SDG 11: SUSTAINABLE CITIES AND COMMUNITIES

We are driving forward energy efficiency in all our products, services and activities

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Iberdrola group promotes eco-efficiency by reducing environmental impacts in all its activities, facilities, products and services. We are committed to sustainable mobility, efficiency in buildings and the enhancement of cultural heritage through sustainable lighting projects.

 A world benchmark in the fight against climate change: our aim is to reduce total greenhouse gas emissions by 2030 compared to 2017 levels, and be carbon neutral by 2050 at the global level. Currently, our CO2 emissions are already two thirds below those of our European competitors.

 Committed to energy efficiency in buildings: the Torre Iberdrola, the Iberdrola Campus and Ochill House, the headquarters of ScottishPower — the group's UK subsidiary — are a symbol of the company's commitment to sustainability and energy efficiency. We are working on enhancing the performance of the climate control (heating and cooling), thermal insulation and lighting in the buildings, and the automation of their associated facilities.

 Sustainable mobility plan: we are leading the transition towards sustainable mobility and transport electrification. We are pursuing emissions reductions, the drive for energy efficiency, improvements in the quality of life for the people where the group operates, and raising awareness among our employees.

 Our International startups programme - PERSEO, financed to the tune of €70 million, promotes smart solutions for domestic, commercial and industrial customers, as well as electric mobility and other solutions.

 Efficient products and services: we are working non-stop to develop new products and services that promote efficiency, energy saving and the protection of the environment. These include: Smart Mobility, Smart Home, Smart Solar, Customised plans, Energy Wallet and PowerUp.

 We are throwing light on our cultural heritage: the group undertakes different lighting projects for artistic monuments and unique buildings. The intention is to contribute towards the appreciation of heritage, help with energy efficiency and reduce environmental pollution.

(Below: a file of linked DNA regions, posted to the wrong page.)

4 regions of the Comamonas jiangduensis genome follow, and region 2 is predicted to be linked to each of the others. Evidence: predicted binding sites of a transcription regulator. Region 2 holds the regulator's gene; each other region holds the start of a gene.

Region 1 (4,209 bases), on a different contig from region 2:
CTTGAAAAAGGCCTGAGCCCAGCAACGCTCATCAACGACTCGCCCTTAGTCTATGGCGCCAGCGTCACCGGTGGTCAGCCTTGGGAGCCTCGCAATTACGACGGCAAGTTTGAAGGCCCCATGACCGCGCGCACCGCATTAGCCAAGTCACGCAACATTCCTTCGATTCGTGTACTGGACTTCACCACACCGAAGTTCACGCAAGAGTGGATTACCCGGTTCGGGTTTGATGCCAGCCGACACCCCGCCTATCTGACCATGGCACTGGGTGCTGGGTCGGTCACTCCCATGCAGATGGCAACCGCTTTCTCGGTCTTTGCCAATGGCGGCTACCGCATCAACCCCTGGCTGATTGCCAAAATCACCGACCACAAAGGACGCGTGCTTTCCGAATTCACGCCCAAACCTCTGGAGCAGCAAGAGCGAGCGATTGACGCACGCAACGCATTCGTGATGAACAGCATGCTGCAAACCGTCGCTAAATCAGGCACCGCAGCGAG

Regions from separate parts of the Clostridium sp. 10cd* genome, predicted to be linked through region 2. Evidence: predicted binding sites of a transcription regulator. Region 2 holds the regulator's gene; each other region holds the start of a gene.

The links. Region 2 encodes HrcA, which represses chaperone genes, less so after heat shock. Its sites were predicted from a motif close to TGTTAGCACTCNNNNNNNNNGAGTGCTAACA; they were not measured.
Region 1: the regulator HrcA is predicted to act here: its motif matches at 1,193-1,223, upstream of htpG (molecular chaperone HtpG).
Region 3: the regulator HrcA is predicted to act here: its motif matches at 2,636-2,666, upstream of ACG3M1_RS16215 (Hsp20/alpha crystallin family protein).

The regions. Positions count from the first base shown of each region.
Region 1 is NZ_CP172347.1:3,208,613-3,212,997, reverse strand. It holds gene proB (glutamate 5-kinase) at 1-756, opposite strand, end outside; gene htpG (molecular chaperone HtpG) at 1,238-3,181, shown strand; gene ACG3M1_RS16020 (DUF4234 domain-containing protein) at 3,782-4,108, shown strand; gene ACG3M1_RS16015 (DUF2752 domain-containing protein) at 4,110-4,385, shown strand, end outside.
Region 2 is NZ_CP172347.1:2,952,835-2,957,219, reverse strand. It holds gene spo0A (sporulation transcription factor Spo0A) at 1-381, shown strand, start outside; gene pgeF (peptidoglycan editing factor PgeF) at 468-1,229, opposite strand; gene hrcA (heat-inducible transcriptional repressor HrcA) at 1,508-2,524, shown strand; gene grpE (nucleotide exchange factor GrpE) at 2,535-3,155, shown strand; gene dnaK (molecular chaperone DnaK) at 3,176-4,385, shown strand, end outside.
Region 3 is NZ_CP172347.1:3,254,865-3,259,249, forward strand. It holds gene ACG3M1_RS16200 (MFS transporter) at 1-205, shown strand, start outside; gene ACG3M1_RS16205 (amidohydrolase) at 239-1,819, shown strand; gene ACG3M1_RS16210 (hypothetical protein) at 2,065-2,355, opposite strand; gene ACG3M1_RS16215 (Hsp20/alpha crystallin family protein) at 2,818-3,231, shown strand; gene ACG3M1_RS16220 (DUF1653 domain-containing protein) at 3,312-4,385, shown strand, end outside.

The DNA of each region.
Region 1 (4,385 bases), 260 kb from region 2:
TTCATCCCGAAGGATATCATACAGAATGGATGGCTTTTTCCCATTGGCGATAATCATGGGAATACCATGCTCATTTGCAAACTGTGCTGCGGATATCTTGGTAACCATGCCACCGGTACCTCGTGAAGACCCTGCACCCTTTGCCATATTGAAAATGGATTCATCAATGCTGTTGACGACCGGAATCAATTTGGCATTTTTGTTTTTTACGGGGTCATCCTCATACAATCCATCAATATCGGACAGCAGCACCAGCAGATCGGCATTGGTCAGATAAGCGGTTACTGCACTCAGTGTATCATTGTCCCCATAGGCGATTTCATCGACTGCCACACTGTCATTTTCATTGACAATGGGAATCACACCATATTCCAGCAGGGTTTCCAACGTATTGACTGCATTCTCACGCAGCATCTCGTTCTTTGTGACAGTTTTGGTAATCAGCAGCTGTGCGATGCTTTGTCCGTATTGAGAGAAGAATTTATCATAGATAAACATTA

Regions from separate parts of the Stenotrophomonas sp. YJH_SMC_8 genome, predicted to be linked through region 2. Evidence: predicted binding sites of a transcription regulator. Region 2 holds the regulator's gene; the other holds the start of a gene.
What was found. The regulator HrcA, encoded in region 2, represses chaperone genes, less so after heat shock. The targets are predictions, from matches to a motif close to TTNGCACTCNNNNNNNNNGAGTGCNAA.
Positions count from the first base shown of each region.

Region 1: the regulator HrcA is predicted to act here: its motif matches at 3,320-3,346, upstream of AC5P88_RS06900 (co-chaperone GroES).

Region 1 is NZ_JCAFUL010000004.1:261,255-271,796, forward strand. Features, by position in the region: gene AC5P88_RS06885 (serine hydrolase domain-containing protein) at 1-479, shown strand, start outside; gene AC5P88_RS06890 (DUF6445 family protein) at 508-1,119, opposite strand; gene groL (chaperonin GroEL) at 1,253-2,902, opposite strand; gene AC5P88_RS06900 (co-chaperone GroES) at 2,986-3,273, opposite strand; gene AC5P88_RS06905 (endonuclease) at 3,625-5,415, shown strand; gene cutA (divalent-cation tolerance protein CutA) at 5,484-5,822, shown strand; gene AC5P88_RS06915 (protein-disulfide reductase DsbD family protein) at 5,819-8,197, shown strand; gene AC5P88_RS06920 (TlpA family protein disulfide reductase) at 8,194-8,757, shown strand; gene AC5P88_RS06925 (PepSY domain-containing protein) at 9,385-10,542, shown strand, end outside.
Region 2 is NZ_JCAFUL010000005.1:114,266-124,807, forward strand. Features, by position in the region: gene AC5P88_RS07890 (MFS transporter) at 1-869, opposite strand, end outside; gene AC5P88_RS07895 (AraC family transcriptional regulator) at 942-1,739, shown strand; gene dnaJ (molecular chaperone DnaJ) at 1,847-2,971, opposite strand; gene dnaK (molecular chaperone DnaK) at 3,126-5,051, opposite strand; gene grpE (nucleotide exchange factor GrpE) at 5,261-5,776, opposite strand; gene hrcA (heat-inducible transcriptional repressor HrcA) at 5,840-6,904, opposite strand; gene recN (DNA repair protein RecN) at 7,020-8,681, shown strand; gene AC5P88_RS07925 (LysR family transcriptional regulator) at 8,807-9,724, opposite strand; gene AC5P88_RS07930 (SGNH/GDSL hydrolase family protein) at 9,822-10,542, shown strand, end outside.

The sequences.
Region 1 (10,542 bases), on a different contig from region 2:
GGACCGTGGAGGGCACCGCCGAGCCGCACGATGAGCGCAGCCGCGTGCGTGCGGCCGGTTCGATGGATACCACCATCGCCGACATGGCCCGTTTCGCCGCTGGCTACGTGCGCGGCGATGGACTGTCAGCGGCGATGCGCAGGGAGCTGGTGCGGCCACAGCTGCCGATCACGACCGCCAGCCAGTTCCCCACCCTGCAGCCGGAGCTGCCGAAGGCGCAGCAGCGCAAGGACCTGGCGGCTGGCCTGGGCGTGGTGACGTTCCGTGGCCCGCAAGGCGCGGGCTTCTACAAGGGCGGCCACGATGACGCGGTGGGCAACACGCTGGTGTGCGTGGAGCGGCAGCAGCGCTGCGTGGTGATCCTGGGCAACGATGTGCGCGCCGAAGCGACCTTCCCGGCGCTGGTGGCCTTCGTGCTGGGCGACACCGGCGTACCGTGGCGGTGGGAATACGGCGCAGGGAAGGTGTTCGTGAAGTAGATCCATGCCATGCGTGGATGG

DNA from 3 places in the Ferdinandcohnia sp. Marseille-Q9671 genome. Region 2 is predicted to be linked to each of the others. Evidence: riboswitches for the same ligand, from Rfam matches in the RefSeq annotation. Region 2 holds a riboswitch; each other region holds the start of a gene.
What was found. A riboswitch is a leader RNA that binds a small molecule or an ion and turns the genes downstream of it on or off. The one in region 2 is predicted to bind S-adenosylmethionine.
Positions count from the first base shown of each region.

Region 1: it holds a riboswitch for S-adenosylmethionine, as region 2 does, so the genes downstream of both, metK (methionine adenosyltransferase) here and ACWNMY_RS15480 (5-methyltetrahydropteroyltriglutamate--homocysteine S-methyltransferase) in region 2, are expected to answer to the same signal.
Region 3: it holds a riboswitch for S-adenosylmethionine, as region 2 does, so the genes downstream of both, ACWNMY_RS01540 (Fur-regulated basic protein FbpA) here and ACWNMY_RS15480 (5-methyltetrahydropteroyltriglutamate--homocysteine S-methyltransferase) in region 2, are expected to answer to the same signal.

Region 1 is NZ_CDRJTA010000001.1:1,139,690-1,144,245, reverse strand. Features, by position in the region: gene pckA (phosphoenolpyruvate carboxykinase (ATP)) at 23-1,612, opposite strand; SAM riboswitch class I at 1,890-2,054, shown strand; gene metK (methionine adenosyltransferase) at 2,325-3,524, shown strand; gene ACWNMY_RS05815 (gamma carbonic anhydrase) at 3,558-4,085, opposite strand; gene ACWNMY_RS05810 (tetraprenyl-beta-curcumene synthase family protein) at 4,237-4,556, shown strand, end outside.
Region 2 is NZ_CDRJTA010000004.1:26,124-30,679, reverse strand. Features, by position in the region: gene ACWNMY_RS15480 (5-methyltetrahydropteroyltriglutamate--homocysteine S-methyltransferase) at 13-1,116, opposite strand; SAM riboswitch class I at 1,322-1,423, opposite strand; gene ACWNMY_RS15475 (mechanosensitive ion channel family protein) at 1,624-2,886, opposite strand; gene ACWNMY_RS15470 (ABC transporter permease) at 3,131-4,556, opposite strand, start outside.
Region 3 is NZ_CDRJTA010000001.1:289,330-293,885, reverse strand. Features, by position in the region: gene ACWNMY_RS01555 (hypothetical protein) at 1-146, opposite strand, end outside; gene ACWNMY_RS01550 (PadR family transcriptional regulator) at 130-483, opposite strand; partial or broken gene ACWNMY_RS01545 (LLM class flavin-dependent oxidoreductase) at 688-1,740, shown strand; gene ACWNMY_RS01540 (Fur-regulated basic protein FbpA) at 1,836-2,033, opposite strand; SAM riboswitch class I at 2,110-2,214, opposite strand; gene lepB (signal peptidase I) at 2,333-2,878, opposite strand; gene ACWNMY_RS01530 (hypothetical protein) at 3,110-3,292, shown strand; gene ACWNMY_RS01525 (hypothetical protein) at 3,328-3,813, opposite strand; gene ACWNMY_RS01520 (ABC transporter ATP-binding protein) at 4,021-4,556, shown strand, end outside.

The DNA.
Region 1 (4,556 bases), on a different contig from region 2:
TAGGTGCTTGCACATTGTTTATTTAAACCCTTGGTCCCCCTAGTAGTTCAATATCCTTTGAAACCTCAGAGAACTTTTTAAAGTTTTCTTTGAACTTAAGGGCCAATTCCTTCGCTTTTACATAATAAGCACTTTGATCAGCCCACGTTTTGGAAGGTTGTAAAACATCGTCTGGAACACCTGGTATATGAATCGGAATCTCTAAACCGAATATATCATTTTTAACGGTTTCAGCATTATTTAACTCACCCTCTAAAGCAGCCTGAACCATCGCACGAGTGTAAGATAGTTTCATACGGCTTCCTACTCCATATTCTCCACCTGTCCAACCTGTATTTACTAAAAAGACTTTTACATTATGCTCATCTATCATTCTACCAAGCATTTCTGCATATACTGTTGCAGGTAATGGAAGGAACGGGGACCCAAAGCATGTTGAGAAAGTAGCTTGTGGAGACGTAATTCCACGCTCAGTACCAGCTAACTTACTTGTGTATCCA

Lighting projects: Throwing light on cultural heritage

WHAT IS SUSTAINABLE DEVELOPMENT GOAL 11: SUSTAINABLE CITIES AND COMMUNITIES?

SDG 11 seeks to make cities more inclusive, safe, resilient and sustainable. This means guaranteeing access for all to adequate housing and basic services; assuring accessible and sustainable urbanisation and transport, and safeguarding the world's cultural and natural heritage, among other targets.

WHY IS IT SO IMPORTANT TO ACHIEVE SDG 11: SUSTAINABLE CITIES AND COMMUNITIES?

55 % of the population, some 4.2 billion people, live in cities and urban areas (UN, 2019). This figure is on the rise and will amount to almost 70 % of the total population in 2050.

Although the growth of cities provides opportunities, well-being and prosperity for many, it also leads to large financial, social and environmental inequalities. A billion people live in slums and marginal neighbourhoods (the majority in East and South-east Asia). These are densely populated, have poor hygiene and are susceptible to violence and social exclusion. This trend, far from diminishing, has increased. Though it is true that the percentage of people living in marginal neighbourhoods fell between the years 2000 (28 %) and 2014 (23 %), it has been growing since then (especially in Northern and Sub-Saharan Africa and Western Asia), rising to 24 % in 2018.

Furthermore, although the world's cities occupy only 3 % of the total surface area of the planet, the UN points out that 70 % of all greenhouse gas (GHG) emissions come from urban areas, which are for the most part badly designed, with inadequate public transport and high energy consumption. This means that, since 2016, 90 % of city dwellers have been breathing air that does not meet the standards set by the World Health Organisation.